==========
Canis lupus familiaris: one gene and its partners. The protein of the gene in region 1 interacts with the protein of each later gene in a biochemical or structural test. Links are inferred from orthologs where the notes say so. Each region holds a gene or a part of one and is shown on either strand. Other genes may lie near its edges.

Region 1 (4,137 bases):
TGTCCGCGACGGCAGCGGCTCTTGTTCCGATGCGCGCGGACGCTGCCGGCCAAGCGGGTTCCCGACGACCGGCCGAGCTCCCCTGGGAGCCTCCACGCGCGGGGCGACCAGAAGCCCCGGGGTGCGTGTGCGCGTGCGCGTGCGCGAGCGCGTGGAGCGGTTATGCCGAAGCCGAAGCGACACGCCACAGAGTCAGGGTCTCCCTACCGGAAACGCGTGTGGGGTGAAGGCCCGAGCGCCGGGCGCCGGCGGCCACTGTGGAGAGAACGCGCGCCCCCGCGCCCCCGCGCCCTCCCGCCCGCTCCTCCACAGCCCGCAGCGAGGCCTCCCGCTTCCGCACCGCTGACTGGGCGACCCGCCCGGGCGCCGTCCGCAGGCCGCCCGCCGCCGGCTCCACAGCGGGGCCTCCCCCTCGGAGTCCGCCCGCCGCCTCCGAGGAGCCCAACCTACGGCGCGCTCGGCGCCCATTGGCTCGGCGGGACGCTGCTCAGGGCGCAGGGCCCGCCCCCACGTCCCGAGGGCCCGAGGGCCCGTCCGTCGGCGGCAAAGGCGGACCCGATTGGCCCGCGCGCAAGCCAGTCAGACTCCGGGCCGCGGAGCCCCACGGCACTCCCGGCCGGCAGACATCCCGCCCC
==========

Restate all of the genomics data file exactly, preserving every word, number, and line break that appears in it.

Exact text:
Canis lupus familiaris: one gene and its partners. The protein of the gene in region 1 interacts with the protein of each later gene in a biochemical or structural test. Links are inferred from orthologs where the notes say so. Each region holds a gene or a part of one and is shown on either strand. Other genes may lie near its edges.

Region 1 (4,137 bases):
TGTCCGCGACGGCAGCGGCTCTTGTTCCGATGCGCGCGGACGCTGCCGGCCAAGCGGGTTCCCGACGACCGGCCGAGCTCCCCTGGGAGCCTCCACGCGCGGGGCGACCAGAAGCCCCGGGGTGCGTGTGCGCGTGCGCGTGCGCGAGCGCGTGGAGCGGTTATGCCGAAGCCGAAGCGACACGCCACAGAGTCAGGGTCTCCCTACCGGAAACGCGTGTGGGGTGAAGGCCCGAGCGCCGGGCGCCGGCGGCCACTGTGGAGAGAACGCGCGCCCCCGCGCCCCCGCGCCCTCCCGCCCGCTCCTCCACAGCCCGCAGCGAGGCCTCCCGCTTCCGCACCGCTGACTGGGCGACCCGCCCGGGCGCCGTCCGCAGGCCGCCCGCCGCCGGCTCCACAGCGGGGCCTCCCCCTCGGAGTCCGCCCGCCGCCTCCGAGGAGCCCAACCTACGGCGCGCTCGGCGCCCATTGGCTCGGCGGGACGCTGCTCAGGGCGCAGGGCCCGCCCCCACGTCCCGAGGGCCCGAGGGCCCGTCCGTCGGCGGCAAAGGCGGACCCGATTGGCCCGCGCGCAAGCCAGTCAGACTCCGGGCCGCGGAGCCCCACGGCACTCCCGGCCGGCAGACATCCCGCCCC